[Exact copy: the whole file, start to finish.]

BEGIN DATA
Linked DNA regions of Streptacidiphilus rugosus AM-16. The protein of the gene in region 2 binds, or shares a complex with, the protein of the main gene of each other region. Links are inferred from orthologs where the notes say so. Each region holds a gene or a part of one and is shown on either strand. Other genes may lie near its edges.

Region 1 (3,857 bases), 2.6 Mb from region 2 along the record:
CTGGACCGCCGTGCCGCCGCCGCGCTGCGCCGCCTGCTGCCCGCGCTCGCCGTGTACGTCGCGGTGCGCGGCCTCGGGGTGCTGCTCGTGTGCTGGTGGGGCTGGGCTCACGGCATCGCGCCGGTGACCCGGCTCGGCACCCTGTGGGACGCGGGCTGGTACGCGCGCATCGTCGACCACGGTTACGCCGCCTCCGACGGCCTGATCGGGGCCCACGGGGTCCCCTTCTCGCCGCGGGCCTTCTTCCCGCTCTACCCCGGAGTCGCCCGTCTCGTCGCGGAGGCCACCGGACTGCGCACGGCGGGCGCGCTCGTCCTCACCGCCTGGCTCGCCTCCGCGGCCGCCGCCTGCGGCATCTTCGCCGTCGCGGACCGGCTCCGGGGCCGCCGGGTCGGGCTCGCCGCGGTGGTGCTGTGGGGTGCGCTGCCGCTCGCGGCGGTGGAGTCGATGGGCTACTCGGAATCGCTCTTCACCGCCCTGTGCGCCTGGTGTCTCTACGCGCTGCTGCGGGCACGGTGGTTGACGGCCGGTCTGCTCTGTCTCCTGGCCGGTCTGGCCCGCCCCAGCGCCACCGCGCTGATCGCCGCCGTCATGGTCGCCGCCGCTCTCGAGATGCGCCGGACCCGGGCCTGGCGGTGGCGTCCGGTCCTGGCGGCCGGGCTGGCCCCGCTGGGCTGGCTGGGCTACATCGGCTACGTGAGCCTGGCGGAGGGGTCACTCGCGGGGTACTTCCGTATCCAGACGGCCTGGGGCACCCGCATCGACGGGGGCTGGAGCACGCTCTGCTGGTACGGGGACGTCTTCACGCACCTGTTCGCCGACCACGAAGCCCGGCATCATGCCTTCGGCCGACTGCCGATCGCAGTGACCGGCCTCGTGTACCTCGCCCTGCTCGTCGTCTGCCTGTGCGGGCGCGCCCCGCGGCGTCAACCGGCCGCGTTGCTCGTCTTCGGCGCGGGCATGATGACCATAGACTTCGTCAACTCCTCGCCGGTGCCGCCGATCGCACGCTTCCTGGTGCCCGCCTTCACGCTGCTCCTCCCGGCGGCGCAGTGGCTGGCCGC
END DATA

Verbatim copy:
Linked DNA regions of Streptacidiphilus rugosus AM-16. The protein of the gene in region 2 binds, or shares a complex with, the protein of the main gene of each other region. Links are inferred from orthologs where the notes say so. Each region holds a gene or a part of one and is shown on either strand. Other genes may lie near its edges.

Region 1 (3,857 bases), 2.6 Mb from region 2 along the record:
CTGGACCGCCGTGCCGCCGCCGCGCTGCGCCGCCTGCTGCCCGCGCTCGCCGTGTACGTCGCGGTGCGCGGCCTCGGGGTGCTGCTCGTGTGCTGGTGGGGCTGGGCTCACGGCATCGCGCCGGTGACCCGGCTCGGCACCCTGTGGGACGCGGGCTGGTACGCGCGCATCGTCGACCACGGTTACGCCGCCTCCGACGGCCTGATCGGGGCCCACGGGGTCCCCTTCTCGCCGCGGGCCTTCTTCCCGCTCTACCCCGGAGTCGCCCGTCTCGTCGCGGAGGCCACCGGACTGCGCACGGCGGGCGCGCTCGTCCTCACCGCCTGGCTCGCCTCCGCGGCCGCCGCCTGCGGCATCTTCGCCGTCGCGGACCGGCTCCGGGGCCGCCGGGTCGGGCTCGCCGCGGTGGTGCTGTGGGGTGCGCTGCCGCTCGCGGCGGTGGAGTCGATGGGCTACTCGGAATCGCTCTTCACCGCCCTGTGCGCCTGGTGTCTCTACGCGCTGCTGCGGGCACGGTGGTTGACGGCCGGTCTGCTCTGTCTCCTGGCCGGTCTGGCCCGCCCCAGCGCCACCGCGCTGATCGCCGCCGTCATGGTCGCCGCCGCTCTCGAGATGCGCCGGACCCGGGCCTGGCGGTGGCGTCCGGTCCTGGCGGCCGGGCTGGCCCCGCTGGGCTGGCTGGGCTACATCGGCTACGTGAGCCTGGCGGAGGGGTCACTCGCGGGGTACTTCCGTATCCAGACGGCCTGGGGCACCCGCATCGACGGGGGCTGGAGCACGCTCTGCTGGTACGGGGACGTCTTCACGCACCTGTTCGCCGACCACGAAGCCCGGCATCATGCCTTCGGCCGACTGCCGATCGCAGTGACCGGCCTCGTGTACCTCGCCCTGCTCGTCGTCTGCCTGTGCGGGCGCGCCCCGCGGCGTCAACCGGCCGCGTTGCTCGTCTTCGGCGCGGGCATGATGACCATAGACTTCGTCAACTCCTCGCCGGTGCCGCCGATCGCACGCTTCCTGGTGCCCGCCTTCACGCTGCTCCTCCCGGCGGCGCAGTGGCTGGCCGC